About Gingerbread Cookies
We’re knee-deep in the holiday season – or, over in my corner of the world, what we call cookie season – and the baking in my house is in full swing.
And one traditional cookie that’s on every cookie exchange list?
Whether you call them gingerbread men or simply gingerbread, they’ve managed to become a holiday staple with their spicy flavor and soft-to-crunchy texture.
Plus, they’re absolutely the best for decorating, whether you’re decorating the cookies or creating a gingerbread house.
What can you make with gingerbread?
This dough is perfect for making Christmas cookies, and if you bake this recipe as directed, you’ll be decorating gingerbread men or snowflakes in no time. I’ve tried many recipes over the years and this is the best recipe I’ve found!
If you want to make a gingerbread house, you would use the same recipe, but would bake it closer to the end of the recommended baking time. This will ensure that the cookies are extra dry and firm. You want to make sure that the house you make will keep its shape and the walls or roof won’t bend after it’s decorated, so a strong cookie is crucial.
And, finally, this gingerbread recipe can be adapted to make gingerbread ornaments. Check out this post for instructions!
How do you decorate gingerbread?
When it comes to giving your cookies a festive look, you can’t go wrong with royal icing. It’s the absolute go-to for cookies because it’s easy to use while wet, dries hard, and has a delicious taste. It makes for delicious cookies that are easy to stack and store.
You can adjust the consistency of your royal icing by adding more or less water to any recipe.
If you’re decorating classic cookies (like the ones pictured here) using royal icing with a firm to wet consistency is best. Use a firm consistency to define the edges and outline your designs, and then use watery royal icing to fill in large areas.
If you’re making a gingerbread house, make your royal with a firm consistency so that it will quickly bond the pieces of gingerbread together. Once you’ve got the framework of the gingerbread house and other accents, then you can follow up and fill large areas with watery royal icing.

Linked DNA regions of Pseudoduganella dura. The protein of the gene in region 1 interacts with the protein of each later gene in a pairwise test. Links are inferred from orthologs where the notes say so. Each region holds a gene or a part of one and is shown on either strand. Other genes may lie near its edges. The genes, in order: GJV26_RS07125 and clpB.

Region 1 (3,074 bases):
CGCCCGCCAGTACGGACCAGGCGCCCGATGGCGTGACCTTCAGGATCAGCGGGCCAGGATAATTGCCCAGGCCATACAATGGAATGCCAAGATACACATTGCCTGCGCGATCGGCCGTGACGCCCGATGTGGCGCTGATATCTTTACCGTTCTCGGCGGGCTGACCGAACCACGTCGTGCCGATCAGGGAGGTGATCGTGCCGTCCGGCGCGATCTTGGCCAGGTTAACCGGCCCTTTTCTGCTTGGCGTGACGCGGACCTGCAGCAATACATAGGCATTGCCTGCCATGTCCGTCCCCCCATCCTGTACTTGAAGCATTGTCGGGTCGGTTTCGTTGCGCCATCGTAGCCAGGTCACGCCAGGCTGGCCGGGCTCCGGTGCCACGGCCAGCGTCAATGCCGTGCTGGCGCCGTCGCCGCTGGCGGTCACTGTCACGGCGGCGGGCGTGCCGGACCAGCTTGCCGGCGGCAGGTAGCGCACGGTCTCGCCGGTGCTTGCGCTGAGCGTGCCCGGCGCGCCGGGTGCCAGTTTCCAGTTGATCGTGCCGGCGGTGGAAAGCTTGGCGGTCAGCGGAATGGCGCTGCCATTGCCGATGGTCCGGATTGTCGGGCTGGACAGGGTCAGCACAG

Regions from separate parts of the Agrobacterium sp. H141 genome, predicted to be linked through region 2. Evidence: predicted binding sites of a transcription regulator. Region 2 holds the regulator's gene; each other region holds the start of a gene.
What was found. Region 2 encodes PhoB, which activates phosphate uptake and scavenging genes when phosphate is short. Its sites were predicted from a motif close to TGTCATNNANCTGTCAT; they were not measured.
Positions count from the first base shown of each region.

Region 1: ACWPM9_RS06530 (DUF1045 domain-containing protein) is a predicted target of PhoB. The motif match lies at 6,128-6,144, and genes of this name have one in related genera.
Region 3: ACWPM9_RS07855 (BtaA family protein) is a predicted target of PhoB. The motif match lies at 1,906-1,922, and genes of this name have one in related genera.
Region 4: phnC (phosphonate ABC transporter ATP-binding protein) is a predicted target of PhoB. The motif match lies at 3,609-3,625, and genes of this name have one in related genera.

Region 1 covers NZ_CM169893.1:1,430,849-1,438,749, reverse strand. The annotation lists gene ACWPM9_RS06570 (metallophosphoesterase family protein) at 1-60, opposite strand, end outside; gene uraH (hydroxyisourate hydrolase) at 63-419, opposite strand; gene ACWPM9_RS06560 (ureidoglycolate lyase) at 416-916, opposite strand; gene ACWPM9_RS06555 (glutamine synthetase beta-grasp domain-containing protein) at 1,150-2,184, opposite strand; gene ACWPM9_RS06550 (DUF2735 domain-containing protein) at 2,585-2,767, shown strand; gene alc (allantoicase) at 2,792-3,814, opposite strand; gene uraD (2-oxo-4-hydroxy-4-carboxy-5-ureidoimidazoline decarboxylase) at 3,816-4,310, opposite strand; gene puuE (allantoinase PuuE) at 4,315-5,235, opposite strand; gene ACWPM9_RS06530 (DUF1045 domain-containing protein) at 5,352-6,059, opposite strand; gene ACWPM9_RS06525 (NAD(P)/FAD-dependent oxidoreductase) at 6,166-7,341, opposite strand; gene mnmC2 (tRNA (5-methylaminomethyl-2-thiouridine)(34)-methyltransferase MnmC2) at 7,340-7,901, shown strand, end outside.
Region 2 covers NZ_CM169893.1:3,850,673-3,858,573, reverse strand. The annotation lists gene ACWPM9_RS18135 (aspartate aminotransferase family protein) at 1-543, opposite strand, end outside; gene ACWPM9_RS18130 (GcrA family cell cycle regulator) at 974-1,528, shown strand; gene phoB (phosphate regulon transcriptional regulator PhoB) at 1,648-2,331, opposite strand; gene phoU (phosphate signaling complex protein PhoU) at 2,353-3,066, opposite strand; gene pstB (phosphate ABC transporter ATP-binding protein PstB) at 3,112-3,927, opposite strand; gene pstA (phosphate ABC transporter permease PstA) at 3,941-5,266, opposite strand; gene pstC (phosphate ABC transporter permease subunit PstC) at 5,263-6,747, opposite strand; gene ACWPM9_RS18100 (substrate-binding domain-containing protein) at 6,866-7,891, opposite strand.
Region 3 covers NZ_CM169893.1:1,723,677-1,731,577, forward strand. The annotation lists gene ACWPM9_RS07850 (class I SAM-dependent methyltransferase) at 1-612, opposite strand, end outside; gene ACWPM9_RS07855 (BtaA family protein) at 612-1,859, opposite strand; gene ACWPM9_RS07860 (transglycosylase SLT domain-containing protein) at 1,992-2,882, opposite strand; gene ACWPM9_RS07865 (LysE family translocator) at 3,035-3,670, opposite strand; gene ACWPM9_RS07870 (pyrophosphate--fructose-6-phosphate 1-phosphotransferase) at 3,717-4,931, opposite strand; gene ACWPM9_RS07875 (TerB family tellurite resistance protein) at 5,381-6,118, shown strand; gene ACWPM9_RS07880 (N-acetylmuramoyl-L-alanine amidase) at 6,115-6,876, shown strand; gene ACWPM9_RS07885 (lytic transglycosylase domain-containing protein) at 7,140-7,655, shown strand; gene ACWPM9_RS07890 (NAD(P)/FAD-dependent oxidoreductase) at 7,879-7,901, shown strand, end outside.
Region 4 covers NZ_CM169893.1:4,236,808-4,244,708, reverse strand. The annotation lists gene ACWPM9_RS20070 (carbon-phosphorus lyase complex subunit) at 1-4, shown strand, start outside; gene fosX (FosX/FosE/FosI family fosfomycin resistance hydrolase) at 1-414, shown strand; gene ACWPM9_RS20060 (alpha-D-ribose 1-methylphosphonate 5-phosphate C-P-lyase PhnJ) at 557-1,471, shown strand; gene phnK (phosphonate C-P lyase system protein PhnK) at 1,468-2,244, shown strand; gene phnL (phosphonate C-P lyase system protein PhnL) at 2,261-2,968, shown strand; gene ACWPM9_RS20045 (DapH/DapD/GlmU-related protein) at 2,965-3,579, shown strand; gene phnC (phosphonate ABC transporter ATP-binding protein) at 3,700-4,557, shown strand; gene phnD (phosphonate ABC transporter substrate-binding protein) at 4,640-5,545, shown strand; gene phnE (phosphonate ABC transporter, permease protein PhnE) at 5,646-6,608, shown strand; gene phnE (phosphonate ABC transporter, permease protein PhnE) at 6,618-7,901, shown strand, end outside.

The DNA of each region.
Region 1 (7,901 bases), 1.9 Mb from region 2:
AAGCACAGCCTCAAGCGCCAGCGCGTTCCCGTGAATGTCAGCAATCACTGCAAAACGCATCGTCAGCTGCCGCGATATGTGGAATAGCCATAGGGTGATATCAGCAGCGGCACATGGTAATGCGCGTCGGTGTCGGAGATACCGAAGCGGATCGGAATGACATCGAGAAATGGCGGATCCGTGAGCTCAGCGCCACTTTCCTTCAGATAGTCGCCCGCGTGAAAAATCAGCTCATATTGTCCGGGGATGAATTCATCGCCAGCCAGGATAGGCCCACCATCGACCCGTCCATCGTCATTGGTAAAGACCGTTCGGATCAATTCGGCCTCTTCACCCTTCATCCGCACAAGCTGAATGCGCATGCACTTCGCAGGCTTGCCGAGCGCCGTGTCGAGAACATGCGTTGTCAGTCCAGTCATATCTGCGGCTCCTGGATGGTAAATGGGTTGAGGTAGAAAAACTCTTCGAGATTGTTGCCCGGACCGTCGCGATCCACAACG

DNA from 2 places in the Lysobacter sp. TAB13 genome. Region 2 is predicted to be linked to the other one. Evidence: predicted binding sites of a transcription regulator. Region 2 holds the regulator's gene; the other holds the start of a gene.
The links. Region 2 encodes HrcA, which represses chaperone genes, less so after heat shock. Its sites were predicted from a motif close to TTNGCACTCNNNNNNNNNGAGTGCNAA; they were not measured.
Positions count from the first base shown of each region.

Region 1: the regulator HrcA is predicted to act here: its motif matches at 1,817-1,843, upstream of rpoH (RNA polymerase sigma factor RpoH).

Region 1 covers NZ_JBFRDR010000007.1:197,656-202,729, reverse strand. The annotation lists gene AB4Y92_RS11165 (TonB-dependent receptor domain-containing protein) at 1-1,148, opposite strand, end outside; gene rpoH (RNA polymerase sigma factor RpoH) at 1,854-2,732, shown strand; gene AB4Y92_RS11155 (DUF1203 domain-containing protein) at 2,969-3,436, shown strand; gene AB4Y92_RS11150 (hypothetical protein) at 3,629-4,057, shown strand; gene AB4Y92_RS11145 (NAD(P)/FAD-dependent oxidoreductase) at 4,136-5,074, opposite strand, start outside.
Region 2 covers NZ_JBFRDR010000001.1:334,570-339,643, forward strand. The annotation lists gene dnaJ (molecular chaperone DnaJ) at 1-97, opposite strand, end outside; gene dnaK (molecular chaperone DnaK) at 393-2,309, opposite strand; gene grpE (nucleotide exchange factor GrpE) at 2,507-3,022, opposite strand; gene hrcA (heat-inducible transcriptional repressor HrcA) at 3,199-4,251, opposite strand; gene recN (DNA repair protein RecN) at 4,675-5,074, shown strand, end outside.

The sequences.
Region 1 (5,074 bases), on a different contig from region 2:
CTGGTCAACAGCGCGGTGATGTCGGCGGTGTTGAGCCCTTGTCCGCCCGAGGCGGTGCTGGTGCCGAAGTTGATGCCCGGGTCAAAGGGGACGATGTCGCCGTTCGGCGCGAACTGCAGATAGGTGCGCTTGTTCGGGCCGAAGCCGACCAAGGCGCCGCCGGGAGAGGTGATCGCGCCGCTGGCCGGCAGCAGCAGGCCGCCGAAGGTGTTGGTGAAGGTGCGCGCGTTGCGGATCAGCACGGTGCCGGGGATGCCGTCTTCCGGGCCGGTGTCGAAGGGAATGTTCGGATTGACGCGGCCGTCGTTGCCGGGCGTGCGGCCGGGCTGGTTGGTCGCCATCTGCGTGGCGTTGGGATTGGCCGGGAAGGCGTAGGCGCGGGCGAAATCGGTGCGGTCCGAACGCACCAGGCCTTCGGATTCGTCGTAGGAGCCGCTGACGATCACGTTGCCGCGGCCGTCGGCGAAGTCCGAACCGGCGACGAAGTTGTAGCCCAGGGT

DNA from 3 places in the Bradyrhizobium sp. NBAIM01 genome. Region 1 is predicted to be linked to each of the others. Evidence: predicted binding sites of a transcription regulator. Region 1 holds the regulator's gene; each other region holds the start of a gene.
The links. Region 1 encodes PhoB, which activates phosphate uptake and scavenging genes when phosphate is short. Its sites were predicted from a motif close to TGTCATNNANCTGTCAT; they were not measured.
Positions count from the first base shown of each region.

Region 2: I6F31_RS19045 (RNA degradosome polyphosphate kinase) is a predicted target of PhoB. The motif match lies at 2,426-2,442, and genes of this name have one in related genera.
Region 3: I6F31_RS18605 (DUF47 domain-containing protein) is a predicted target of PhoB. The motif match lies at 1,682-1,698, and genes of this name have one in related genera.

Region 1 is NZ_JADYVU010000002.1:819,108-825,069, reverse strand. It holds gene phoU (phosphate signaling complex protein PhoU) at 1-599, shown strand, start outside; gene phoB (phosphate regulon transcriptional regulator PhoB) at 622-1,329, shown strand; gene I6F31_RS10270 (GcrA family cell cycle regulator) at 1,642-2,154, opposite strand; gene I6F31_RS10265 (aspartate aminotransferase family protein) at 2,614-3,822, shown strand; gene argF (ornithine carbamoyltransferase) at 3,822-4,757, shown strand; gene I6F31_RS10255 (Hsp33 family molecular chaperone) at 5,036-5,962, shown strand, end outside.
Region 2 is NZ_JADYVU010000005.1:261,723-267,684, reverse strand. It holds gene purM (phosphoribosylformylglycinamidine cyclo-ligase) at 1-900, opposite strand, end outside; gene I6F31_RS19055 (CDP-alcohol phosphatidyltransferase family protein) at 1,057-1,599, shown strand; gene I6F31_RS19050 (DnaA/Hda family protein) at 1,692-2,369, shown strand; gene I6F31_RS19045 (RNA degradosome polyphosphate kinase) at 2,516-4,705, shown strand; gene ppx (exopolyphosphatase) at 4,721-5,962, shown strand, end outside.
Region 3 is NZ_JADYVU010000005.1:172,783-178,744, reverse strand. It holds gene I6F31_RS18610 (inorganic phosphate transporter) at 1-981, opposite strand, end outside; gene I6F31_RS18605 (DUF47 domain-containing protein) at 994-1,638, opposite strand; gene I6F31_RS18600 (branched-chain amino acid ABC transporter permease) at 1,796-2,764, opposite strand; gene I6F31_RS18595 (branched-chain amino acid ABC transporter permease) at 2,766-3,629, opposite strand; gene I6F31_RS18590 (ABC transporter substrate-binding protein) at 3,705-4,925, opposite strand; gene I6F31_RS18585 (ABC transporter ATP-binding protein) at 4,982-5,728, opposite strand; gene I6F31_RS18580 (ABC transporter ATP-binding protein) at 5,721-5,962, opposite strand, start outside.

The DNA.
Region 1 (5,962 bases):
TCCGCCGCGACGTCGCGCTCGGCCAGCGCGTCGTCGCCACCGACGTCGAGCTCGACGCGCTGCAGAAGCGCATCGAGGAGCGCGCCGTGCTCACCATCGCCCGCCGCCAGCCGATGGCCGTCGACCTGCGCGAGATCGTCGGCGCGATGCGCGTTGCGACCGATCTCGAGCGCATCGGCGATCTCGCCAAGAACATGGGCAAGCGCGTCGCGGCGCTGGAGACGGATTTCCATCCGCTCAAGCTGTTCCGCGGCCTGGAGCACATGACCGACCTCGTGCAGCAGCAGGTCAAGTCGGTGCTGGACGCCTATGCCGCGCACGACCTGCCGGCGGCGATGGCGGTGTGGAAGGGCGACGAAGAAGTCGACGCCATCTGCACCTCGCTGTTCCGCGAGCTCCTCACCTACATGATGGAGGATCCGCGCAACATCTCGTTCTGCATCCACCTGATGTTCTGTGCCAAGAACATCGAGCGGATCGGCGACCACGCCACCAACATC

If you have any other questions about to use or prepare royal icing, be sure to check out this post!
Notes & tips for these gingerbread cookies
- This particular recipe calls for chilling (or freezing) the cookie dough before baking. I know it can be frustrating to put your baking on hold, but when it comes to cookies, chilling the dough is totally worth the impact it as on your baking. If you’re curious about the purpose (and benefits!) of doing this, check out this article: Chilling Cookie Dough: Does it Make a Difference?
- If you’re doing a lot of holiday baking, I highly recommend having some silicone baking mats or silicone baking mats on hand. Baking cookies takes enough time without having to cut or measure parchment paper.
- Plus, some quality baking sheets are a must for a cookie baking extravaganza!
- For this recipe, I highly recommend using a stand mixer or a hand mixer. This recipe would be difficult to make by hand with a whisk.
More fun cookie recipes
Watch the recipe video
Nothing says the holidays like gingerbread! Easy to make and quick to bake, these classic gingerbread cookies are a cookie exchange staple.
Set mixer speed to low and add in butter. Mix until butter is broken up and mixture appears crumbly, about 5-7 minutes.
Keeping speed on low, pour mix in molasses and milk, one at a time, mixing thoroughly in between. Dough is ready when ingredients appear fully incorporated and batter appears fluffy and shiny.
Divide dough in half. Place each piece of dough on a piece of parchment paper, then use your hands to mold the dough into an oval shape. The oval should line up with length of the parchment paper, so that the long sides of the dough match up with the longer sides of the parchment. Place another piece of parchment paper on top of the dough, then use a rolling pin to flatten the dough to about 1/2 inch thick. See above video for example.
Chill dough for 2 hours in the refrigerator or 20 minutes in the freezer.
To cut cookies, prepare your work surface by dusting it with flour. Also coat your hands, cookie cutters, and rolling pin with flour, and set a bowl of flour nearby in case the dough begins to stick. When ready to work dough, remove one layer of parchment paper and lay the dough, exposed side down, on your prepared work surface. Remove the second piece of parchment paper and dust the exposed dough with flour. Use the rolling pin to roll out the dough to about 1/4 inch thickness, then cut the dough with your floured cookie cutters. Arranged cut cookies on prepared baking sheets, spacing cookies 2 inches apart. When you have cut all the cookies you can from a roll of dough, collect the scraps, flour your surface and tools, and roll dough out again. If dough ever becomes too soft, repeat the step of flattening it between the parchment paper and place it back in the refrigerator to chill for 20 minutes. Repeat this step until all the dough is used or cookie sheets are full.
Bake cookies for 8-11 minutes or until cookies turn a deep golden colorbottom of. If baking two cookie sheets at once, rotate baking sheets halfway through cooking time.
Let cookies cool on the baking sheet for 5 minutes, then transfer to a wire cooling rack to cool completely.
Once cooled, decorate cookies as desired. Cookies can be stored in a sealed container at room temperature for up to 5 days.
Recipe from Cook's Illustrated.